They studied its effect on cytochrome P450 enzymes, which are know to be linked to drug-supplement interactions (6).
The researchers found no evidence that saw palmetto caused any biological interaction with these enzymes, and while this does not guarantee safety, it does corroborate the lack of reports of adverse effects linked to saw palmetto and prescription medications interacting.
Saw palmetto should not be taken by women or children. Saw palmetto should not be taken by children, especially female children, as it has been shown to cause some adverse side effects.
Pregnant women and women looking to conceive should also avoid saw palmetto as it may negatively affect the development of the fetus.
Saw palmetto dosage
Aim for around 320 mg per day of saw palmetto extract. By far the most common dose used in clinical research is a 320 mg daily dosage of saw palmetto extract, though specific studies differ when it comes to the precise content of the fatty acids that are thought to contain the active ingredients responsible for the health benefits.
As long as your saw palmetto supplement has at least 320 mg of raw plant material that’s standardized to contain around 50% fatty acids or more, and as long as a substantial portion of this is saw palmetto berry extract, you are likely getting a dosage in the effective range.
Saw palmetto benefit FAQs
Q: What does saw palmetto consist of?
A: Saw palmetto, in its purified extract form, mostly consists of fatty acids and sterols. It also consists of carotenoids, certain sugars, and astringents such as tannin.
Q: Is saw palmetto recommended for all age groups?
A: Saw palmetto is not recommended for all age groups. It is not advisable to administer children who haven’t hit puberty or are in the stage of puberty with saw palmetto. Due to its actions on the sex hormones of the body, saw palmetto can lead to abnormal metabolism of testosterone and estrogen.
Moreover, pregnant women should also avoid the consumption of the herb as it may affect fetal development. This herb should further be avoided by women who are under birth control pills as it may cause the pills to function inefficiently.
Q: How does saw palmetto work in the body?
A: There have been numerous attempts to study the mechanisms of function of saw palmetto. Dihydrotestosterone (DHT) is formed in the body due to the action of 5-alpha-reductase enzyme on testosterone.
Saw palmetto has compounds that inhibit the functions of this enzyme, thus preventing the formation of DHT. The herb is also said to have anti-androgenic and anti-inflammatory effects that are responsible for the treatment of prostate enlargement and prostate cancer in men (7).
Q: Is saw palmetto banned in some countries?
A: Although not entirely banned, the use of saw palmetto is regulated in most countries. For example, Denmark banned the consumption of the plant or its products for recreational use, while allowing the sale and consumption as a medicinal drug.
The Food and Drug Administration (the Federal agency that regulates food and drug safety), does not approve the herb as a medicine due to the lack of strong scientific evidence of its efficiency. However, it is still legal to use the plant in most countries.
Q: Why should you take saw palmetto?
A: Saw palmetto offers effective measures in decreasing prostatic size and dealing with an enlarged prostate, which is also referred to as Benign Prostate Hyperplasia, aka BPH in the medical industry. In addition, it can be helpful in increasing your sperm count, improving your sex drive, handling migraine problems, and more.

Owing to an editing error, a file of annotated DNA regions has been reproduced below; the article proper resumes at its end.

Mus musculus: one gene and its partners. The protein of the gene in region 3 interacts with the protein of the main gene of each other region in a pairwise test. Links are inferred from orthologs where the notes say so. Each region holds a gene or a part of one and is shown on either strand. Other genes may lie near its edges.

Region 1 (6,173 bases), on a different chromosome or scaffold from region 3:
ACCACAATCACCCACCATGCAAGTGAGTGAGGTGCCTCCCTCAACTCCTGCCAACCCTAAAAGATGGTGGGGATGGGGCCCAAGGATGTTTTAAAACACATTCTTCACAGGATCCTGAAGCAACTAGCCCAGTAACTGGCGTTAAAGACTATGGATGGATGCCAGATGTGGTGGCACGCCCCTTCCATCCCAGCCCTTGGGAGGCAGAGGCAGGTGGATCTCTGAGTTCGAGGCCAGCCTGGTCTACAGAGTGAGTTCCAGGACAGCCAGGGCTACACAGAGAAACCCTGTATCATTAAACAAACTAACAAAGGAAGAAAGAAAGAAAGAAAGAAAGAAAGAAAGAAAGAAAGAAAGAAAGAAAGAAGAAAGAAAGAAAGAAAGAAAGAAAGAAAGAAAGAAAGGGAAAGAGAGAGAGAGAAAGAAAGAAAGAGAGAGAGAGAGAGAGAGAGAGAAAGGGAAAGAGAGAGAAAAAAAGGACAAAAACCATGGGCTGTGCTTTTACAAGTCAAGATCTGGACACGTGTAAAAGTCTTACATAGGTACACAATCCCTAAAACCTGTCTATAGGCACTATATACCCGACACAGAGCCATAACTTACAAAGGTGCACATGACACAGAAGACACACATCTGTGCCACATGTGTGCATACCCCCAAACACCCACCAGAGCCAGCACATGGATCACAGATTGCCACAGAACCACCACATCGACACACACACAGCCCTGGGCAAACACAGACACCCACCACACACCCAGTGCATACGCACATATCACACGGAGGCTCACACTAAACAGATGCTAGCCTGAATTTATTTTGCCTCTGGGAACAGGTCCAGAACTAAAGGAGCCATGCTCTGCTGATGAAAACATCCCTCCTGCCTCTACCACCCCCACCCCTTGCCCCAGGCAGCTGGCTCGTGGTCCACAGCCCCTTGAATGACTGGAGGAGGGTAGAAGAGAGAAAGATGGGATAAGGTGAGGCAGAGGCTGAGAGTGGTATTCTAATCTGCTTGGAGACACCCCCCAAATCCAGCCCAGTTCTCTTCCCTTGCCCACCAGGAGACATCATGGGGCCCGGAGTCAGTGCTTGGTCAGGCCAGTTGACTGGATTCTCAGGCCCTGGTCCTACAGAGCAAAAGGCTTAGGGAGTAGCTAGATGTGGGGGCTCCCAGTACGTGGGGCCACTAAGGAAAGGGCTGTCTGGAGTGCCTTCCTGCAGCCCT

Q: Can I get acne issues from using saw palmetto?
A: There is no clear-cut relationship established between the effects of Saw Palmetto and skin conditions. There have been studies that suggest a reduction in sebum levels, the oil secretions that lead to acne.
This could essentially mean that Saw Palmetto could be a potential cure for acne. However, it must also be noted that there have been reports of people using the extracts and having their skin conditions worsened (8).
Q: What is the right dosage for saw palmetto?
A: A daily dosage of 160-320g of saw palmetto, depending on the severity of the condition and purpose of use, has proven to be most effective. Doses, smaller than this, have minimal or no effect on the body.
Doses higher than recommended may induce variations in hormone levels along with other minor side effects. Also, most tests conducted are on adult men, and so are the recommended doses. Hence, it is always a good idea to consult your doctor for appropriate dosing for women (9).
Q: Is it safe for pregnant women to use saw palmetto?
A: No. The consumption of saw palmetto can be dangerous to both the mother and the fetus during pregnancy.
Since it reacts with the sex hormones, there is a possible chance of causing hormonal imbalance in the mother, and impaired growth of the fetal genitalia.
Q: Can saw palmetto enhance breast size?
A: Saw palmetto has been regarded as a breast enlargement herb in the traditional medicine community for centuries.
But there are no scientific reports that support this, as studies have shown that these herbs lack phytoestrogens, the plant-derived estrogenic compounds necessary to enhance the breast size.
It is still not clear why the plant was popularized for this purpose though (10).
Related: Our best saw palmetto picks
Saw palmetto is an all-natural supplement that shows great promise for treating a wide range of men’s health issues.
The strongest evidence supports its use to treat prostate enlargement without the same level of side effects as other methods of treating an enlarged prostate, but there is also promising evidence for saw palmetto’s ability to be used to improve sexual function and decrease or even reverse hair loss.